Echinodermata, Family Eocrinidae
Time: Early Middle Cambrian
mm by 43 mm matrix
Site: Kaili Formation, Maiobanpo Section, Taijiang County, Kaili,
Guizhou Province, China
Kaili Biota of Guiznou Province China, like the fantastic Chengjiang
and Burgess Shale Fauna, preserve
some of the earliest radiations of complex life known on the planet.
The formation is some 220 m in thickness and spans the Late Early
to Early Middle Cambrian. As such it is intermediate in age between
the Changjiang and Burgess Shale Faunas. Representatives of some
110 genera are known, representing 11 phyla. The Kaili Biota includes
both soft-bodied and skeletonized animals, and is dominated by trilobites.
It shares roughly 30 genera in common with Chengjiang and nearly
40 with the Burgess Shale. There are also a number of eocrinoid
Echinoderms, with three members of the gogiid genus Sinoeocrinus
predominating. The Echinoderms remained a modest component of the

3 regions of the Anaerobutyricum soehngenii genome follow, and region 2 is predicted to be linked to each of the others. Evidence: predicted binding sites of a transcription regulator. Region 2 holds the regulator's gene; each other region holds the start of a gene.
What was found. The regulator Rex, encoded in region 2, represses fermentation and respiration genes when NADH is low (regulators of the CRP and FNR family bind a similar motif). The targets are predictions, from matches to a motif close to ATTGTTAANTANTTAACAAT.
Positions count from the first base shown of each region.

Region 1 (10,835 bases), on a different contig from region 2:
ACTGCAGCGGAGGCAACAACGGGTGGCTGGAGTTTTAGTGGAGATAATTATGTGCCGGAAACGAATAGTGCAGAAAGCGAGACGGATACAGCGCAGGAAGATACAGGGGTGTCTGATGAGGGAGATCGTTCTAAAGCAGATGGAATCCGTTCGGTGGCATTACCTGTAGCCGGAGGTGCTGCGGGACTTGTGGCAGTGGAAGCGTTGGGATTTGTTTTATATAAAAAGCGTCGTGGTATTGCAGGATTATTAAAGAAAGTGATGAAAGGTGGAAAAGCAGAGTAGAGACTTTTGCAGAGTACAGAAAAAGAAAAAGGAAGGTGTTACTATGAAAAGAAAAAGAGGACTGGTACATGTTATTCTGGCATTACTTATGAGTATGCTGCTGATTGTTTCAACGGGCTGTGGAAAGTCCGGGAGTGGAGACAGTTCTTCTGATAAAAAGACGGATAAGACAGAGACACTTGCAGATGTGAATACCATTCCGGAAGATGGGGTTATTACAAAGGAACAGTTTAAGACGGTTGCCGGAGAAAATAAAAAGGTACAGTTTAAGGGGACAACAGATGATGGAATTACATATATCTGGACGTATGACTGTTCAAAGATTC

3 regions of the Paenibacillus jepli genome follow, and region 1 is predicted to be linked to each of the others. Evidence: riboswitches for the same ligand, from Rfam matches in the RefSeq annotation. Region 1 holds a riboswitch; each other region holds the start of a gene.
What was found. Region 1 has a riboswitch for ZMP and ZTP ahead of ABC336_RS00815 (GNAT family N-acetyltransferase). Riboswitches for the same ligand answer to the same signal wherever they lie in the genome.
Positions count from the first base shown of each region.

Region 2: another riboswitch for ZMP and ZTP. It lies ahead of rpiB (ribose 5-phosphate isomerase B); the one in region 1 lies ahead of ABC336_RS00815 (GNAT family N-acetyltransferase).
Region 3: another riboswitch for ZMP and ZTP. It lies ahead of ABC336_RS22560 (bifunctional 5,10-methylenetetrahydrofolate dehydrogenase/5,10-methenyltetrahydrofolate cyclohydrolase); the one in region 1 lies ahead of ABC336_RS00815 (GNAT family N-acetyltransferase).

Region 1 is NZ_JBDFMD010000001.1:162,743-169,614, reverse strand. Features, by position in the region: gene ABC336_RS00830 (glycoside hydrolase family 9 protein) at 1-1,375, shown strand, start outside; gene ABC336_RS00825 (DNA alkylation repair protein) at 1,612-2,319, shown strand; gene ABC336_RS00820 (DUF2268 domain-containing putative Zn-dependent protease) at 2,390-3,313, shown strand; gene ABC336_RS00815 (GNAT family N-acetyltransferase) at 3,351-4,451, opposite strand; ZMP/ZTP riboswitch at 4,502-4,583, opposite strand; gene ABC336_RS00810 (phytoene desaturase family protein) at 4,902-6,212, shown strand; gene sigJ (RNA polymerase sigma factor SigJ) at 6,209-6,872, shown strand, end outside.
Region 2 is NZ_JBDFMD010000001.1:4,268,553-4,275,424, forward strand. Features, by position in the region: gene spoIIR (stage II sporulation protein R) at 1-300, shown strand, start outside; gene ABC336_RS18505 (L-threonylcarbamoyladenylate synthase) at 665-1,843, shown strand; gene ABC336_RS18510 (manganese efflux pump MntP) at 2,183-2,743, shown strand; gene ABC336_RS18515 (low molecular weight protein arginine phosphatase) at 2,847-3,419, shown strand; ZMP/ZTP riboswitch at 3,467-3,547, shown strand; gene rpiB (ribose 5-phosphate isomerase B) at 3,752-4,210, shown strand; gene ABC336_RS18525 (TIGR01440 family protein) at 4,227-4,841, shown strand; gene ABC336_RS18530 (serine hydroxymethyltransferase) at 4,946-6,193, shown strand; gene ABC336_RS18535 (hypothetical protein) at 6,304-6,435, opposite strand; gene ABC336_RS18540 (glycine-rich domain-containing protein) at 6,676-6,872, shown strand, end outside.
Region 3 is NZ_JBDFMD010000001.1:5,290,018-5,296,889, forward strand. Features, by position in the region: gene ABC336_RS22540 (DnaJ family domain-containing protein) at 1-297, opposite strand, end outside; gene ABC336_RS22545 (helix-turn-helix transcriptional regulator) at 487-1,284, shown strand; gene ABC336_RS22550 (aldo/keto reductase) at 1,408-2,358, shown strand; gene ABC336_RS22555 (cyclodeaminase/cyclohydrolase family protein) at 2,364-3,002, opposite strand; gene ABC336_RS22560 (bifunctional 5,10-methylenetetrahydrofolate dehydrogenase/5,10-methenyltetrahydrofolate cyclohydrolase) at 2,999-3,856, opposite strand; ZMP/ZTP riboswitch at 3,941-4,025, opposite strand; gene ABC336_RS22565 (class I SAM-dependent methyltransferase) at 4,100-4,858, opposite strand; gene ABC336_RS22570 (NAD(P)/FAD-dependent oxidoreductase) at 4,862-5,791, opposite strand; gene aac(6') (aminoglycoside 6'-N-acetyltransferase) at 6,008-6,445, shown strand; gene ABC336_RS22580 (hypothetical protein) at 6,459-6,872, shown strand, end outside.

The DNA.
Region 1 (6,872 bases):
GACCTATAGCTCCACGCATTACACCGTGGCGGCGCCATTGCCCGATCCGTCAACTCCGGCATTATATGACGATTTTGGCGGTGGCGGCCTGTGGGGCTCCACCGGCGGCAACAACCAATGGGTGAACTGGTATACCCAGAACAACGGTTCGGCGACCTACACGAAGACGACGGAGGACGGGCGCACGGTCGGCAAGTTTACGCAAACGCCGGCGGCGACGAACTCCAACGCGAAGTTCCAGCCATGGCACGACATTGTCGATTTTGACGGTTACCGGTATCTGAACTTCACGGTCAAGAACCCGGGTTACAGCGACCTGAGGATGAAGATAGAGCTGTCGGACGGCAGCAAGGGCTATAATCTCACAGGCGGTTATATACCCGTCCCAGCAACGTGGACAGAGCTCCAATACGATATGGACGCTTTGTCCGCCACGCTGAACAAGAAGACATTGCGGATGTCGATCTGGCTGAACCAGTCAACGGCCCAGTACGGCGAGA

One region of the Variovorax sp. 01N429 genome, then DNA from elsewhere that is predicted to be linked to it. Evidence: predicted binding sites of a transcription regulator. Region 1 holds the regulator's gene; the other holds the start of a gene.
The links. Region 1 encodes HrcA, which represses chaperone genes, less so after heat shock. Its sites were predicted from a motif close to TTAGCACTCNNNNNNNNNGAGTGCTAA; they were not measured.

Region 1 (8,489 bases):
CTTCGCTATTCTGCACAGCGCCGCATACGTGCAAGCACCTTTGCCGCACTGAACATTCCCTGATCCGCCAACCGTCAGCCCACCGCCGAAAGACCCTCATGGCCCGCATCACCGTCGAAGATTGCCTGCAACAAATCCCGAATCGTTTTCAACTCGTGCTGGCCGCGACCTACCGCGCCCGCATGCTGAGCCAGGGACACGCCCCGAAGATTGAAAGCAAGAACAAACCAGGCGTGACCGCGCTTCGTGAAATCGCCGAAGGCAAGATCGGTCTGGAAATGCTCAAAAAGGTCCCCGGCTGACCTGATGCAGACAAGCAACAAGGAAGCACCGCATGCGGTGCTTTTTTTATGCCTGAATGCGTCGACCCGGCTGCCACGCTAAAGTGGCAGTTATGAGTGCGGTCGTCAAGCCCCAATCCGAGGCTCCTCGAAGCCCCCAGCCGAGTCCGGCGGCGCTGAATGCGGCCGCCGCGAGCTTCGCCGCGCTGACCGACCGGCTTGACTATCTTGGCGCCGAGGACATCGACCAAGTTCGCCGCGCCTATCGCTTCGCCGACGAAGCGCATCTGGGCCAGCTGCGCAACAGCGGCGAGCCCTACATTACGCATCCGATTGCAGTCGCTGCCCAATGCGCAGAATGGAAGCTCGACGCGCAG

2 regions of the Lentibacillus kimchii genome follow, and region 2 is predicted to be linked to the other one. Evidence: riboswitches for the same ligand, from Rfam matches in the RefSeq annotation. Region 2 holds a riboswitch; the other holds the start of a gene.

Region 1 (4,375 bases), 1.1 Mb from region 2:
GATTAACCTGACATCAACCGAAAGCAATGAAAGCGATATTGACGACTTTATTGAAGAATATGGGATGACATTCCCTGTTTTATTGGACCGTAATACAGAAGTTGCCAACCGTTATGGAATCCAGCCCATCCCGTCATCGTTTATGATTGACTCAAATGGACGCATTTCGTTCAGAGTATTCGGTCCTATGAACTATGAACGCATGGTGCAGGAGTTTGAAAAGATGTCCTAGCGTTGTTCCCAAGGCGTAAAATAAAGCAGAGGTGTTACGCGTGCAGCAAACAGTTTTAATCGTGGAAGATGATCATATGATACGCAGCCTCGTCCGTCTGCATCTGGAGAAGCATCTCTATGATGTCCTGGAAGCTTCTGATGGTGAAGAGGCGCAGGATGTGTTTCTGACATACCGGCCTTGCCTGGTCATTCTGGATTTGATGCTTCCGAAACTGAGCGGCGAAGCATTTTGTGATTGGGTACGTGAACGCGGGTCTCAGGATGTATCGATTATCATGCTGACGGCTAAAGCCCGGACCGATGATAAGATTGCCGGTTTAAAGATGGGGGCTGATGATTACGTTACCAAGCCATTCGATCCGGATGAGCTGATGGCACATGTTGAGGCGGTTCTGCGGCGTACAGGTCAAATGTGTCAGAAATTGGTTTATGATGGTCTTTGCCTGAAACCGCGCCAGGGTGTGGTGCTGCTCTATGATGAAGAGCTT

Cambrian biota until favorable environmental shifts allowed for
a rapid radiation. Many appear to have had no holdfast for anchoring
to the seafloor. When hard substrates became more common, the eocrinoids
were able to exploit their advantage. The rapid rise of the echinoderms
that occurred during the Ordovician included the appearance of the
first true crinoids.
eocrinoid is one of the basal progenitors of the Echinoderm radiation
in the Cambrian. The presence of Burgess Shale–like fauna
over a large part of southwestern China shows that the faunal community
was quite cosmopolitan in nature, indicating that preservation was
more of a factor in finding these concentrations of animals than
was the existence of isolated communities suitable for harboring
these myriad life forms.